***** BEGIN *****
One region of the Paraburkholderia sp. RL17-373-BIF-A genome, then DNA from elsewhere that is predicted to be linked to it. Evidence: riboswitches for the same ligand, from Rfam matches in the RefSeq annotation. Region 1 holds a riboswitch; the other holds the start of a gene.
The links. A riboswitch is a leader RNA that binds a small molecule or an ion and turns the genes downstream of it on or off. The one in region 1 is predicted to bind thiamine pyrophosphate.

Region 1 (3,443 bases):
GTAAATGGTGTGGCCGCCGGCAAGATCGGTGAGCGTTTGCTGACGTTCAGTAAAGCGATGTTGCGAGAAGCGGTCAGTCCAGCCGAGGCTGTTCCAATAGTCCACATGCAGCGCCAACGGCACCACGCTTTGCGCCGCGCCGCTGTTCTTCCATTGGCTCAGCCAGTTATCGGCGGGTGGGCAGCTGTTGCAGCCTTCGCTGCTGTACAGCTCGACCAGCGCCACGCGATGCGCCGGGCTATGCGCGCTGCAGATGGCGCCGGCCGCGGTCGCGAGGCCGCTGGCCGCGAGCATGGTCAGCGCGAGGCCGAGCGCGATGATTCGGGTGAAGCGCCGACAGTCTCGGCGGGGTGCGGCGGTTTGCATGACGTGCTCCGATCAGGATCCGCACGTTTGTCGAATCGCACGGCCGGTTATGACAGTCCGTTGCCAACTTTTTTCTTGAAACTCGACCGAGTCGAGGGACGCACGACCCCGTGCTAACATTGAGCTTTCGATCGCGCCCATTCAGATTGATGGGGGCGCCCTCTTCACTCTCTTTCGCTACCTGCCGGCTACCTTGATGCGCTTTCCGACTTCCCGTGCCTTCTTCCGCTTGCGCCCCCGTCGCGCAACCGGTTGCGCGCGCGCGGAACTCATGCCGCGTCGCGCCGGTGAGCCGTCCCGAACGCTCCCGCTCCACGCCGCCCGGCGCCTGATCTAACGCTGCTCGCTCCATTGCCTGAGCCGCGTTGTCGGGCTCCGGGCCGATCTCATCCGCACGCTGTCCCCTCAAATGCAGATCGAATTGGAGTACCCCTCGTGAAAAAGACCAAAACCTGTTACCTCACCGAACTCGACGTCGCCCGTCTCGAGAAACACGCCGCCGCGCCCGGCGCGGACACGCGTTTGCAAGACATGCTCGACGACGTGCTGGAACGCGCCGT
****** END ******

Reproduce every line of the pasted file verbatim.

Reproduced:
One region of the Paraburkholderia sp. RL17-373-BIF-A genome, then DNA from elsewhere that is predicted to be linked to it. Evidence: riboswitches for the same ligand, from Rfam matches in the RefSeq annotation. Region 1 holds a riboswitch; the other holds the start of a gene.
The links. A riboswitch is a leader RNA that binds a small molecule or an ion and turns the genes downstream of it on or off. The one in region 1 is predicted to bind thiamine pyrophosphate.

Region 1 (3,443 bases):
GTAAATGGTGTGGCCGCCGGCAAGATCGGTGAGCGTTTGCTGACGTTCAGTAAAGCGATGTTGCGAGAAGCGGTCAGTCCAGCCGAGGCTGTTCCAATAGTCCACATGCAGCGCCAACGGCACCACGCTTTGCGCCGCGCCGCTGTTCTTCCATTGGCTCAGCCAGTTATCGGCGGGTGGGCAGCTGTTGCAGCCTTCGCTGCTGTACAGCTCGACCAGCGCCACGCGATGCGCCGGGCTATGCGCGCTGCAGATGGCGCCGGCCGCGGTCGCGAGGCCGCTGGCCGCGAGCATGGTCAGCGCGAGGCCGAGCGCGATGATTCGGGTGAAGCGCCGACAGTCTCGGCGGGGTGCGGCGGTTTGCATGACGTGCTCCGATCAGGATCCGCACGTTTGTCGAATCGCACGGCCGGTTATGACAGTCCGTTGCCAACTTTTTTCTTGAAACTCGACCGAGTCGAGGGACGCACGACCCCGTGCTAACATTGAGCTTTCGATCGCGCCCATTCAGATTGATGGGGGCGCCCTCTTCACTCTCTTTCGCTACCTGCCGGCTACCTTGATGCGCTTTCCGACTTCCCGTGCCTTCTTCCGCTTGCGCCCCCGTCGCGCAACCGGTTGCGCGCGCGCGGAACTCATGCCGCGTCGCGCCGGTGAGCCGTCCCGAACGCTCCCGCTCCACGCCGCCCGGCGCCTGATCTAACGCTGCTCGCTCCATTGCCTGAGCCGCGTTGTCGGGCTCCGGGCCGATCTCATCCGCACGCTGTCCCCTCAAATGCAGATCGAATTGGAGTACCCCTCGTGAAAAAGACCAAAACCTGTTACCTCACCGAACTCGACGTCGCCCGTCTCGAGAAACACGCCGCCGCGCCCGGCGCGGACACGCGTTTGCAAGACATGCTCGACGACGTGCTGGAACGCGCCGT